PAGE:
Mystery about cause of genetic disease in horses
Research team led by Göttingen University questions link to warmblood fragile foal syndrome
Credit: From the publication of the natural science collections of the Martin Luther University Halle-Wittenberg
Warmblood fragile foal syndrome is a severe, usually fatal, genetic disease that manifests itself after birth in affected horses. Due to the defect, the connective tissue is unstable. Under force, for instance, the skin tears from the tissue underneath and the joints can suffer dislocation. A research team from the Universities of Göttingen and Halle has now been able to prove that the disease did not stem from the English thoroughbred stallion Dark Ronald XX, which had been the assumption until now. The results have been published in the journal Animal Genetics.
The mystery of the genetic defect could have been solved in 2012: this is when gene responsible was identified. It is called PLOD1 and normally ensures that collagen molecules in the skin and connective tissue can bind to form a stable network. The mutation in the PLOD1 gene prevents “cross-linking” which is needed for stable collagen. The exact origin of the mutation was previously unclear. Since the spread of the genetic defect is also a problem in horse-breeding in Germany, the Vereinigte Informationssysteme Tierhaltung (IT-Solutions for Animal Production) in Verden 2019 determined the possible origin of the genetic defect from the test results of around 2,000 horses and their pedigree records. The investigation concluded that the genetic defect was probably due to the English thoroughbred stallion Dark Ronald XX (1905-1928) or his father, Bay Ronald XX, and the defect was then spread through their offspring. The current research, led by the University of Göttingen, calls this theory into question. “We have now succeeded in proving that Dark Ronald XX was not a carrier of the PLOD1 mutation and can therefore be excluded as the original source of this genetic defect,” says Professor Bertram Brenig, Director of the Institute of Veterinary Medicine at the University of Göttingen and lead author of the study. Doubts about whether the mutation descended from Dark Ronald XX were already expressed in 2019, and further investigation reveals a Hanoverian stallion born in 1861.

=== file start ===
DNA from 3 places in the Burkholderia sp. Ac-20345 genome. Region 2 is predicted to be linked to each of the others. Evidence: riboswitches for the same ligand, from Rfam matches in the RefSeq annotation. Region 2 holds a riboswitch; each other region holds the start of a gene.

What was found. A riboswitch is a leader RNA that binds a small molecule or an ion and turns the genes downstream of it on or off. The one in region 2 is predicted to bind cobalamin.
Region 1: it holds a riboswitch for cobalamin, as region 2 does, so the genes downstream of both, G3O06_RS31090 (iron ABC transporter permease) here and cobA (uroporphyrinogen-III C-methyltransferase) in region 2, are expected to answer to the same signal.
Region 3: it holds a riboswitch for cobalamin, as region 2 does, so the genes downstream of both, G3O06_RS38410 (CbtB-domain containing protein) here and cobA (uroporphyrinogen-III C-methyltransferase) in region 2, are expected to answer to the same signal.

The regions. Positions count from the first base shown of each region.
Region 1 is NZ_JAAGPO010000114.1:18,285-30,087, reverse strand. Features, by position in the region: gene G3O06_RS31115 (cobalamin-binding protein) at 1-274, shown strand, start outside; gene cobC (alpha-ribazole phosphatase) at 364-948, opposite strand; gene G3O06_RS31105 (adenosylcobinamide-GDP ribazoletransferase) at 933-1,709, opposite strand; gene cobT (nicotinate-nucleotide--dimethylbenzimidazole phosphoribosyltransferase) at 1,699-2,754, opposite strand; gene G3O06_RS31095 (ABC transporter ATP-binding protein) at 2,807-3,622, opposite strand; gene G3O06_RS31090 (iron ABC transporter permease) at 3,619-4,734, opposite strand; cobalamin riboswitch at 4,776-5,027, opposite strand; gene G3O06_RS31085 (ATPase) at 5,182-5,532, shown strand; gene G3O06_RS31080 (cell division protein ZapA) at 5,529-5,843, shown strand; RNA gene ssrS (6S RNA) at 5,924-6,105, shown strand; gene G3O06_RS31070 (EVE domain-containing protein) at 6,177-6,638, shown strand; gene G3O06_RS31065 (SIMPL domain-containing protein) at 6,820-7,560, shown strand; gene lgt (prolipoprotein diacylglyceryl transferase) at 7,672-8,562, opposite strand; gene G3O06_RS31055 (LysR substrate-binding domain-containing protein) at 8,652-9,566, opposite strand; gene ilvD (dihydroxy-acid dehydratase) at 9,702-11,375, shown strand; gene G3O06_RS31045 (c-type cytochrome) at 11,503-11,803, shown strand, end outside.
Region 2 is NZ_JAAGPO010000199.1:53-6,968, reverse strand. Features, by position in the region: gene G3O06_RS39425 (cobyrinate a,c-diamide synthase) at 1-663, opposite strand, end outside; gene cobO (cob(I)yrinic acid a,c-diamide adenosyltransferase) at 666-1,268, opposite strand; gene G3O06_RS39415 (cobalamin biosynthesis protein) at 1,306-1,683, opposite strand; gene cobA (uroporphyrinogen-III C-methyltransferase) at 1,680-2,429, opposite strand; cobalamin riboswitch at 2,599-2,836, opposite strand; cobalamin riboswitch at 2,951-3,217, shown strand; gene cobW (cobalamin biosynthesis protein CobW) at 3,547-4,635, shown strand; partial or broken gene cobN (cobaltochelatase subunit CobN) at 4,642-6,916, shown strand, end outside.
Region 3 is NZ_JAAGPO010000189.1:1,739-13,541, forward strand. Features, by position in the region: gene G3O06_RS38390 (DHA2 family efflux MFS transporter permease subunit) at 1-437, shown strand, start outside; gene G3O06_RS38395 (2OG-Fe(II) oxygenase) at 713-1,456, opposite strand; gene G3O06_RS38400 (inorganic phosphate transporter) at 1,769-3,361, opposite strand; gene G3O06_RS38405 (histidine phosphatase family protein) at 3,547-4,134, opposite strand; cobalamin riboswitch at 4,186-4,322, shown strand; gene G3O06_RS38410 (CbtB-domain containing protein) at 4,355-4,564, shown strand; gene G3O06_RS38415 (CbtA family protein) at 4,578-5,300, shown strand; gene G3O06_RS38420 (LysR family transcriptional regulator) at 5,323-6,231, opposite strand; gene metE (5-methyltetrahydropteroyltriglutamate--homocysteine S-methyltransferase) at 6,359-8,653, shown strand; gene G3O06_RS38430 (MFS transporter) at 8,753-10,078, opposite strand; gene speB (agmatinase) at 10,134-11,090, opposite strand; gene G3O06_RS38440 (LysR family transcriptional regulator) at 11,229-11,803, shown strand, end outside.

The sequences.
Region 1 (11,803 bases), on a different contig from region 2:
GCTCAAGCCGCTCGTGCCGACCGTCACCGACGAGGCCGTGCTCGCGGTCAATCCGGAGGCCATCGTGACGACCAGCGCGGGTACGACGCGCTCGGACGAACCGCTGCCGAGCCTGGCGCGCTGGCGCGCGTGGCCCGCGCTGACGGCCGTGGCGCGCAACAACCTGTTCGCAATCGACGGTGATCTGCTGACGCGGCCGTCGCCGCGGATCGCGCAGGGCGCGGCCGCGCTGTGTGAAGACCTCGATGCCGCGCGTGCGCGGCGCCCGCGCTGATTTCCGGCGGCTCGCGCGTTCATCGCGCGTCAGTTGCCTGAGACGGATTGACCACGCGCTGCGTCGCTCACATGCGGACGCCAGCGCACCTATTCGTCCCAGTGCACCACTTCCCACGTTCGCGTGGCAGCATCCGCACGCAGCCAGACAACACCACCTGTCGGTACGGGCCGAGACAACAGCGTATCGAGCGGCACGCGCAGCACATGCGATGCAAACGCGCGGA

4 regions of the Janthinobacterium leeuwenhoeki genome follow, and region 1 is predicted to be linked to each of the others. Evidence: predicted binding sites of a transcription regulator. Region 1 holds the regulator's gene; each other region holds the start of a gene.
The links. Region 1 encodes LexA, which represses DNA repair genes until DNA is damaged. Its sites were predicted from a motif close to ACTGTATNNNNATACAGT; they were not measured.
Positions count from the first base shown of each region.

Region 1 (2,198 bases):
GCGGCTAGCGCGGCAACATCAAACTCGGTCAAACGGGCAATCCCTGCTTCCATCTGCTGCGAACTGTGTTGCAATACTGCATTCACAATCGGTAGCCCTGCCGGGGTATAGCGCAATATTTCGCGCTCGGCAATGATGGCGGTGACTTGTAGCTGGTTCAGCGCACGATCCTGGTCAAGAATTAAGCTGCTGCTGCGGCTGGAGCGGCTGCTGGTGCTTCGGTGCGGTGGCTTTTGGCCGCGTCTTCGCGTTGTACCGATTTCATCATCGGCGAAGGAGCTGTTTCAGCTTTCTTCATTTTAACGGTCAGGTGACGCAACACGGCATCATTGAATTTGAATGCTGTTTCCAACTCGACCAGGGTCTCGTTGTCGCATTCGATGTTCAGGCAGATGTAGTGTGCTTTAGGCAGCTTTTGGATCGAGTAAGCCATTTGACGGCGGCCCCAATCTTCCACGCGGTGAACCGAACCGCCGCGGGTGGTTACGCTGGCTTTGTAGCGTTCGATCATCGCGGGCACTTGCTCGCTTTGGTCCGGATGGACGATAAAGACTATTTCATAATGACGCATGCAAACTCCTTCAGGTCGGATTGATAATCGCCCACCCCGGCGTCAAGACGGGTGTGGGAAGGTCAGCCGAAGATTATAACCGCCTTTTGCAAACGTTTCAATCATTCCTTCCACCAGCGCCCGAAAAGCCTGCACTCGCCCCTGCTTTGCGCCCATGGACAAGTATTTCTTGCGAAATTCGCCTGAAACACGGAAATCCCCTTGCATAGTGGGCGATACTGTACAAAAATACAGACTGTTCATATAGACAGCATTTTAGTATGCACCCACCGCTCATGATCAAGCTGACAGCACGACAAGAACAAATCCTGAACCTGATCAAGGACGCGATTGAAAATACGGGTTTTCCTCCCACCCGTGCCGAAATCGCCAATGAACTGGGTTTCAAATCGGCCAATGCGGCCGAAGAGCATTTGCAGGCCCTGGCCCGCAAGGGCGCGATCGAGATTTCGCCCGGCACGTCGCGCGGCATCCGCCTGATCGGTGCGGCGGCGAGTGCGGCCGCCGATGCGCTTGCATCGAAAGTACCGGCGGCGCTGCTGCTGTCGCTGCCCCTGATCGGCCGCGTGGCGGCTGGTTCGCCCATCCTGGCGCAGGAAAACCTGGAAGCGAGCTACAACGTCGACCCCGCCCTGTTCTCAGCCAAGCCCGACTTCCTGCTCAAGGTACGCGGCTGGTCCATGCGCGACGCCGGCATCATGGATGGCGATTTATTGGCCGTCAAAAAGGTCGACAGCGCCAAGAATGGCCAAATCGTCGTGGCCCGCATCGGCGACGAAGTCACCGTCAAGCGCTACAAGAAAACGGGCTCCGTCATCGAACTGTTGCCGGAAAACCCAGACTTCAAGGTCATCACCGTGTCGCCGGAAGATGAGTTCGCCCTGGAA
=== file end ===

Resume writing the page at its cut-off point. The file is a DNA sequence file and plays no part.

Dark Ronald XX was an important thoroughbred stallion who had a great influence on German horse-breeding. He was sold to Germany in 1913 and was used as a stud – a stallion with highly prized heritable characteristics – first in Graditz and later in Altefeld. In 1928, he was brought to the veterinary clinic of the University of Halle for treatment due to intestinal colic and this is where he died. Since then his remains – such as skeleton, heart and skin – have been kept in one of the natural science collections of the Martin Luther University Halle-Wittenberg. “This is most fortunate, as it has allowed us to examine Dark Ronald XX directly for the presence of the PLOD1 mutation,” says Brenig. The scientists were thus able to examine small pieces of Dark Ronald XX’s skin. “Examining the DNA from the nearly 100-year-old skin of Dark Ronald XX was not easy,” says co-author Dr Renate Schafberg from the University of Halle, “because we knew nothing about the tanning or other preservation treatments of the skin.”
The disease itself is not new and probably originated in the middle of the 18th century. Since then, all breeding animals have been consistently tested for the genetic defect. There is a comparable genetic disease in humans, known as Ehlers-Danlos syndrome, which shows similar symptoms.
Original publication: Xuying Zhang et al. Skin exhibits of Dark Ronald XX are homozygous wild type at the Warmblood fragile foal syndrome causative missense variant position in lysyl hydroxylase gene PLOD1. Animal Genetics (2020). https:/
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Professor Bertram Brenig
University of Göttingen
Institute of Veterinary Medicine
Division of Molecular Biology of Livestock and Molecular Diagnostics
Burckhardtweg 2, 37077 Göttingen, Germany
Tel.: +49 (0) 551-39 28383
Email: [email protected]
Dr Renate Schafberg
Museum für Haustierkunde
der Martin-Luther-Universität Halle-Wittenberg
06108 Halle (Saale), Germany
Tel: +49 (0) 345/5522322
Email: [email protected]
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